Calgary’s Muslim community is sending a clear message to all levels of government.
Take initiative to end racially motivated hate crimes.
During a rally held at Olympic Plaza on Friday, June 18, hundreds of people came together to take a stand against recent acts of violence against Muslims in Canada.
The protest was triggered by a terrorist attack in London, Ont. on June 6, but many have said this was just the tip of the iceberg.
Speaking to a crowd of people that included politicians from all levels of government, Ibrahim Jadalown with the Muslim Association of Canada (MAC) said he hopes to see acts of racial violence punished criminally.
“We need to consider this as terrorism,” said Jadalown. “We need to consider Islamophobia, and any act of racism against minorities a crime.”
“In the last few years, we’ve been really concerned about the rise of white supremacy groups,” said Jadalown.
“Six people died while praying peacefully in a mosque in Quebec.”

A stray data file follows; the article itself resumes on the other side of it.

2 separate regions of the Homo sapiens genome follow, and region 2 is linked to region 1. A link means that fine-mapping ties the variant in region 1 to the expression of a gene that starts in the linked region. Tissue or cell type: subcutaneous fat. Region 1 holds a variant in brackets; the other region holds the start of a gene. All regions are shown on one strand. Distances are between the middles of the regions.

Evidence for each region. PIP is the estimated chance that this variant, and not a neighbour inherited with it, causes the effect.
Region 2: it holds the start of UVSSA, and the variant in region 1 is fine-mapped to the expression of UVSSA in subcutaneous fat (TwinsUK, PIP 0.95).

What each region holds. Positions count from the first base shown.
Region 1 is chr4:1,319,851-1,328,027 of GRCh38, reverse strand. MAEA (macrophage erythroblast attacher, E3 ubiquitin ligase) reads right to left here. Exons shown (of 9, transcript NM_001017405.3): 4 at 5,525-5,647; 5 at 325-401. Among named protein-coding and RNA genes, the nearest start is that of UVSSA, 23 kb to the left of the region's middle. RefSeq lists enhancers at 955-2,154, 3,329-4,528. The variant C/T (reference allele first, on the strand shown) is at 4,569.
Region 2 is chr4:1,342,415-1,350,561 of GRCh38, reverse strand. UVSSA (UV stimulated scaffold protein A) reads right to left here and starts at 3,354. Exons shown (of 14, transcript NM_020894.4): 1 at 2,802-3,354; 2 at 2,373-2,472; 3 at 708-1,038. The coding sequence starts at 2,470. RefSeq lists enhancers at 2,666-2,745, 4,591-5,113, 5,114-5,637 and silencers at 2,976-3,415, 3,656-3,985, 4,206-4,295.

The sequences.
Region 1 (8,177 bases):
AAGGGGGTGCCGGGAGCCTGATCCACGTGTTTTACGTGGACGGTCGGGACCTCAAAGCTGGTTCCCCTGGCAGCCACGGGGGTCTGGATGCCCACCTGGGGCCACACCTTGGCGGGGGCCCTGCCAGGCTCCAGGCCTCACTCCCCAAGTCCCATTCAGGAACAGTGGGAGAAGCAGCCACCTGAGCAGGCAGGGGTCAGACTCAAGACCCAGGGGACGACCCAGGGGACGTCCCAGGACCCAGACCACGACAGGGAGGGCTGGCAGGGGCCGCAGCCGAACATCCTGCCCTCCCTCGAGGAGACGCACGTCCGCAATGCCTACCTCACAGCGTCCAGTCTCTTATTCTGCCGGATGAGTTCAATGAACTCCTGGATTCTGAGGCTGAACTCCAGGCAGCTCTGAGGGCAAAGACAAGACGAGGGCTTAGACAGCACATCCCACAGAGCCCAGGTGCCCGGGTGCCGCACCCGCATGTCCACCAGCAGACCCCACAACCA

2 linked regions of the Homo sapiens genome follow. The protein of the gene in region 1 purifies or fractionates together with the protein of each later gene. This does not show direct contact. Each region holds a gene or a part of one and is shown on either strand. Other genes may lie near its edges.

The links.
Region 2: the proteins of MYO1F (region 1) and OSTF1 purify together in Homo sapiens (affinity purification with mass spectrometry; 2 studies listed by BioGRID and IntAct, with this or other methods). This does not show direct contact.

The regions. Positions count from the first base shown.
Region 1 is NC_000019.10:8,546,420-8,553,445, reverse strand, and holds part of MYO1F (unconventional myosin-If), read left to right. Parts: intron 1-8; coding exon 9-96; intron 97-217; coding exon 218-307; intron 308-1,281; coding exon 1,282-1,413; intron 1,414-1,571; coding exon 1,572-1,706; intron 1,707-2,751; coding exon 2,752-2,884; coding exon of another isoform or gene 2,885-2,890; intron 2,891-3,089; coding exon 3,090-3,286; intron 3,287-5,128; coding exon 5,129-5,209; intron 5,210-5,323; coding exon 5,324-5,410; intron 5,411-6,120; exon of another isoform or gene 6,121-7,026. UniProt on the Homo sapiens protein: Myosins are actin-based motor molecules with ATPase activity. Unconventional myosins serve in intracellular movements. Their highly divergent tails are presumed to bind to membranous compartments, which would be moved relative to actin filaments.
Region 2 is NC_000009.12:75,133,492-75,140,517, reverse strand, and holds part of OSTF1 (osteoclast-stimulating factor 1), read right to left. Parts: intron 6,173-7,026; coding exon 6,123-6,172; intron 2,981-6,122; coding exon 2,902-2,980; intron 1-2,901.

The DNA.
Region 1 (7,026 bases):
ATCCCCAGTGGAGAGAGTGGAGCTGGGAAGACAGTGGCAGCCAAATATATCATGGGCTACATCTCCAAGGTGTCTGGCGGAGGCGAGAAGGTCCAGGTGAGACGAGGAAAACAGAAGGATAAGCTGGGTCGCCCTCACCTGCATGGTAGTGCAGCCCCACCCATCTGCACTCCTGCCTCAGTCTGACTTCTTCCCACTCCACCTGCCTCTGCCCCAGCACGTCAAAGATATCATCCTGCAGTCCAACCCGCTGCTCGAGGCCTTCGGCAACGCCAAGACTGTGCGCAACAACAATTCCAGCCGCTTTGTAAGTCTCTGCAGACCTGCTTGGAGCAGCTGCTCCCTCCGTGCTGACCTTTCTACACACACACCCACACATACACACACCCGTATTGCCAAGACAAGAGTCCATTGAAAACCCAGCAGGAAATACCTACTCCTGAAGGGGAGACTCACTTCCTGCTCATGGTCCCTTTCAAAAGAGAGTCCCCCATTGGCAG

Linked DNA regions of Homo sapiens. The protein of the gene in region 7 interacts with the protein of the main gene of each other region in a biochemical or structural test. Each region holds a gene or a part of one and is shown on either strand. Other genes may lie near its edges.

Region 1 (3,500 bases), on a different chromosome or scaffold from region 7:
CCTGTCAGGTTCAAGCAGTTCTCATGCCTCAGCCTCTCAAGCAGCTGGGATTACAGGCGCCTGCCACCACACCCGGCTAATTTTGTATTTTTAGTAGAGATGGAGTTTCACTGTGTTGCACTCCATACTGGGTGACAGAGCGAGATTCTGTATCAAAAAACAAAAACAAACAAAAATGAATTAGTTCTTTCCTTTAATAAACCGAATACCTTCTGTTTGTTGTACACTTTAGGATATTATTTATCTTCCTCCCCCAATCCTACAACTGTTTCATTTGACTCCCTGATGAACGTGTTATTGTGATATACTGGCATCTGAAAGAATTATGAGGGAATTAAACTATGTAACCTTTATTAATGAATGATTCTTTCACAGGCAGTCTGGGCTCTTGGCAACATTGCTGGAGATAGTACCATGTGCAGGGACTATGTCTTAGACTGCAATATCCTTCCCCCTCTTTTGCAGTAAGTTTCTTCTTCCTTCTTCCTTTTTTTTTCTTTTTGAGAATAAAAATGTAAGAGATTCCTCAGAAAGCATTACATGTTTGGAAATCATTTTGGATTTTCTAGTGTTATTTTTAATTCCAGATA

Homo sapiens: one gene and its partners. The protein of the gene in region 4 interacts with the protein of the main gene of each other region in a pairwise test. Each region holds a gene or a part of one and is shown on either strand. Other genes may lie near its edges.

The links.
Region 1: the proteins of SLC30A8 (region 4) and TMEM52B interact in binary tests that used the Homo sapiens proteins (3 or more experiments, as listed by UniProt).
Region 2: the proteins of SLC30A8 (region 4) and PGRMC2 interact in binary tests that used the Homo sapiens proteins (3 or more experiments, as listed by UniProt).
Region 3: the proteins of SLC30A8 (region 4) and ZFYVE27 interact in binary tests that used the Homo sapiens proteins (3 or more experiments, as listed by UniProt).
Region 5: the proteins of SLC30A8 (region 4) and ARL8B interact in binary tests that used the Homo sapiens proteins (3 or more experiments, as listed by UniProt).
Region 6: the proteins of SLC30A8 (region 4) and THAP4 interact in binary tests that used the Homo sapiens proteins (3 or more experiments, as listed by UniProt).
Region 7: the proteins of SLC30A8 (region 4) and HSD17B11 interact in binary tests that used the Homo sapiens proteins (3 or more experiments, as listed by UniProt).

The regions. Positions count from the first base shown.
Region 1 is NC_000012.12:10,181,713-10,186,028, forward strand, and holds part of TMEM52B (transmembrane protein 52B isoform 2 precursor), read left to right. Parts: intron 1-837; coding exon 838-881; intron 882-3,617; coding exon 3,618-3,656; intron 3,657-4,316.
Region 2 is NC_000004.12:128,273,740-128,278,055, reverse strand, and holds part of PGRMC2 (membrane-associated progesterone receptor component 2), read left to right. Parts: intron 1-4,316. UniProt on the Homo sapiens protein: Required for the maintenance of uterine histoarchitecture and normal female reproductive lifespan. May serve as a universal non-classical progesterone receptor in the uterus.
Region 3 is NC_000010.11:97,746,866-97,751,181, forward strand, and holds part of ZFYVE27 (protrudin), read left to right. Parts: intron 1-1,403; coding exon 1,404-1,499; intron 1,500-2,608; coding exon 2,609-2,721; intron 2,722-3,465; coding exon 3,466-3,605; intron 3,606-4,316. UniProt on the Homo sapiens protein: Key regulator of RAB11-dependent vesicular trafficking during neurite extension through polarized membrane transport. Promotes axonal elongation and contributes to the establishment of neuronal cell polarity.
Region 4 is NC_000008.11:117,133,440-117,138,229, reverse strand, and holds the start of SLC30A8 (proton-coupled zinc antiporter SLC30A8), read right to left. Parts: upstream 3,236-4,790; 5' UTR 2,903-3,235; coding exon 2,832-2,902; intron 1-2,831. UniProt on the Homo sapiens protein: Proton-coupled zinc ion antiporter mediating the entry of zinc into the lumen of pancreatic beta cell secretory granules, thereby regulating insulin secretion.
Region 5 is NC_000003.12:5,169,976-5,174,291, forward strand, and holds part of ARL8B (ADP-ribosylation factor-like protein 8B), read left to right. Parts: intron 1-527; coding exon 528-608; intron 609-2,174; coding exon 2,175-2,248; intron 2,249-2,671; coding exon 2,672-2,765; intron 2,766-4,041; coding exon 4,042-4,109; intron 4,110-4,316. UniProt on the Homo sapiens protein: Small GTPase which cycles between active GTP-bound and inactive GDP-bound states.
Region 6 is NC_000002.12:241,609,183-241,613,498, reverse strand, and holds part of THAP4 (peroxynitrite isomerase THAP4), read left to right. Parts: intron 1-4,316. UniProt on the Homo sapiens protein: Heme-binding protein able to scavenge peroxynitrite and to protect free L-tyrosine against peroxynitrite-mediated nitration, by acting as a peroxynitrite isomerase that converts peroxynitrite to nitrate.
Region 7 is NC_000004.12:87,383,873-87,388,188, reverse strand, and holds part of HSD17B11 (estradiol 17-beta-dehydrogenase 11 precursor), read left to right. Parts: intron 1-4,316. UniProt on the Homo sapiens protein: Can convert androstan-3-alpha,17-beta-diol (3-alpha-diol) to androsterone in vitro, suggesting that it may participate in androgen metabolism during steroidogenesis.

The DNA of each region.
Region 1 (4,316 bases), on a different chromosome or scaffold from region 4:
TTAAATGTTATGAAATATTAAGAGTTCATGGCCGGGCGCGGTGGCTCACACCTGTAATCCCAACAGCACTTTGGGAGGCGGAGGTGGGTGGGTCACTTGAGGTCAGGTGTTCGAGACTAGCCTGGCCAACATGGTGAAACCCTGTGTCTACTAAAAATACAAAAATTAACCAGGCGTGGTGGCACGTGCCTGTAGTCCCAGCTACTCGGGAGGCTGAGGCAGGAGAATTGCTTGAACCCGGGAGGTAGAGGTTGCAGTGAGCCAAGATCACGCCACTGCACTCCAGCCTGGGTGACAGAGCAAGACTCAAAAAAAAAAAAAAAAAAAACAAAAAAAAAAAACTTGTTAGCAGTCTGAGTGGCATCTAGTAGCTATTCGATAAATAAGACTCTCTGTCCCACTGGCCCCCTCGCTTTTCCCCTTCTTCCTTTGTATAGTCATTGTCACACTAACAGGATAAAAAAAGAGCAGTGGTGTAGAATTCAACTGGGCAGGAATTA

In that same province, a legislative bill exists that does not allow visible religious symbols, including the hijab, to be worn while working. This essentially forces people to make a choice between their occupation and their religion.
In a country that so many immigrants have called home for years, the need to make such a choice is irrational.
All we have is love.
Mahmoud Mourra has lived in Calgary for more than 20 years. He’s noticed a significant change in attitudes during that time.
“I never witnessed, for the many years I’ve been here, the amount of hate, I saw in the past few years,” said Mourra.
“We just want our kids to feel safe and secure, we don’t want to look over both of our shoulders every time we walk.”
Despite the recent violence, Mourra remains hopeful. Calling for peace, love, and equal treatment of all citizens, he believes we can all overcome the division and hate.
“All we have is love,” said Mourra. “We’re going to trade hate with love, inshallah, and with the grace of Allah, we will defeat hate.”